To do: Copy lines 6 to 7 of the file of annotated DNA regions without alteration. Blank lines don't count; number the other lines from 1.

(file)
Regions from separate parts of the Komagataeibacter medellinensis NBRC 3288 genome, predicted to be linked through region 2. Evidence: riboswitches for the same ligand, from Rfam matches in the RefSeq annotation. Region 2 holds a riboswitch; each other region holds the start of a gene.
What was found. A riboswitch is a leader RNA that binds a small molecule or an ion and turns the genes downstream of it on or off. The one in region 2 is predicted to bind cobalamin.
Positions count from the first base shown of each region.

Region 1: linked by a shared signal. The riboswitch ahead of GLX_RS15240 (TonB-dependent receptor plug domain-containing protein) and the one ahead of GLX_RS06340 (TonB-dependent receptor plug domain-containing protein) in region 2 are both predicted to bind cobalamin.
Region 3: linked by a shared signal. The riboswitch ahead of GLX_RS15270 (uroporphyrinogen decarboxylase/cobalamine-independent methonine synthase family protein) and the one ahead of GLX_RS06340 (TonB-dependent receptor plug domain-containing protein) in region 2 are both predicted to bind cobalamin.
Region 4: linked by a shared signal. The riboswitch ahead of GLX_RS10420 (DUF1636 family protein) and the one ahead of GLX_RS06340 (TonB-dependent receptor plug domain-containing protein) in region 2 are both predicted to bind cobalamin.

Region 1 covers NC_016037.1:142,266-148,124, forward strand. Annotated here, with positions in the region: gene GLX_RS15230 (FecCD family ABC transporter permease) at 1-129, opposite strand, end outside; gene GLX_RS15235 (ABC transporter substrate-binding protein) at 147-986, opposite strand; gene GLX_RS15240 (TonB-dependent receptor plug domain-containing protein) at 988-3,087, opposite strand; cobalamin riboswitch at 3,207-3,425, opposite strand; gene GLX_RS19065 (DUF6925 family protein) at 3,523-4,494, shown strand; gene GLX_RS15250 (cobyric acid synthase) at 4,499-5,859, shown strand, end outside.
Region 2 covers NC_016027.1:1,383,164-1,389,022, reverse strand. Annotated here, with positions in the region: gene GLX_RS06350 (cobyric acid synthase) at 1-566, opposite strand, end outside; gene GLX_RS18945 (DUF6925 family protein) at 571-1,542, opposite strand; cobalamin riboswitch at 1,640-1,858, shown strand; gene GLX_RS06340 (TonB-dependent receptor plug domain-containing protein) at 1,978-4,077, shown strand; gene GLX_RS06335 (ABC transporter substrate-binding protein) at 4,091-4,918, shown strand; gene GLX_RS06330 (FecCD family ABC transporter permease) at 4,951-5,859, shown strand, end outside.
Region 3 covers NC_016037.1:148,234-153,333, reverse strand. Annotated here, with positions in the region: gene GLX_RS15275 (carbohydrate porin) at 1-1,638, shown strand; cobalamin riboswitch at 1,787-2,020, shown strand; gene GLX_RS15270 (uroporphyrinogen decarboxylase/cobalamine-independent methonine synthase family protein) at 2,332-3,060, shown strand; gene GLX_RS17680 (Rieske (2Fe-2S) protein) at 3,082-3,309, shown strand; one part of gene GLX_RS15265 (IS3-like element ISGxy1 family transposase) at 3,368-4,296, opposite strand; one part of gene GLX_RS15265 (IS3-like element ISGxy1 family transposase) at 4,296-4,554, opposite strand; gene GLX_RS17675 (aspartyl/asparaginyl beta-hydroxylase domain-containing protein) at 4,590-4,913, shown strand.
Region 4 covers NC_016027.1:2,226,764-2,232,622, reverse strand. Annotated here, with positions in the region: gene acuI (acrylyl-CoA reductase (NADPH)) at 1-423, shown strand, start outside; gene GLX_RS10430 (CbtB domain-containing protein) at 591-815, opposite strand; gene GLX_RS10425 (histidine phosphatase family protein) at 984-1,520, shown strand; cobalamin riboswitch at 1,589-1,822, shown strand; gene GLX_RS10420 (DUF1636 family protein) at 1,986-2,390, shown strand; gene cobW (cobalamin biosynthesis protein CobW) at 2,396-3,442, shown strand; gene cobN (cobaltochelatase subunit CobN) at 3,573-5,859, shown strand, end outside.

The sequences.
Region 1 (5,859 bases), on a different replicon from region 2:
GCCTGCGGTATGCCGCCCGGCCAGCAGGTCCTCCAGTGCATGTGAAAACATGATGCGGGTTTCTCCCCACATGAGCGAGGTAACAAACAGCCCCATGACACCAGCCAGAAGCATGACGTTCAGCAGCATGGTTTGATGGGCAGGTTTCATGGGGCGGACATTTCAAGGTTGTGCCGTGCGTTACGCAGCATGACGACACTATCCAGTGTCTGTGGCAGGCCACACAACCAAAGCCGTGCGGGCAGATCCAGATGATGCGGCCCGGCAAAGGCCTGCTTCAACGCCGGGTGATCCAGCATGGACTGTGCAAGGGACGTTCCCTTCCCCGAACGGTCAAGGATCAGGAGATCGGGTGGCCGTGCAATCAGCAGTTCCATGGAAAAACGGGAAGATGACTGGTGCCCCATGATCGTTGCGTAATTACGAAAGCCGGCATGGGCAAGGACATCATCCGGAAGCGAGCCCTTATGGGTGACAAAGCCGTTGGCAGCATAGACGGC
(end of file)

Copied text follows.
Region 4: linked by a shared signal. The riboswitch ahead of GLX_RS10420 (DUF1636 family protein) and the one ahead of GLX_RS06340 (TonB-dependent receptor plug domain-containing protein) in region 2 are both predicted to bind cobalamin.

Region 1 covers NC_016037.1:142,266-148,124, forward strand. Annotated here, with positions in the region: gene GLX_RS15230 (FecCD family ABC transporter permease) at 1-129, opposite strand, end outside; gene GLX_RS15235 (ABC transporter substrate-binding protein) at 147-986, opposite strand; gene GLX_RS15240 (TonB-dependent receptor plug domain-containing protein) at 988-3,087, opposite strand; cobalamin riboswitch at 3,207-3,425, opposite strand; gene GLX_RS19065 (DUF6925 family protein) at 3,523-4,494, shown strand; gene GLX_RS15250 (cobyric acid synthase) at 4,499-5,859, shown strand, end outside.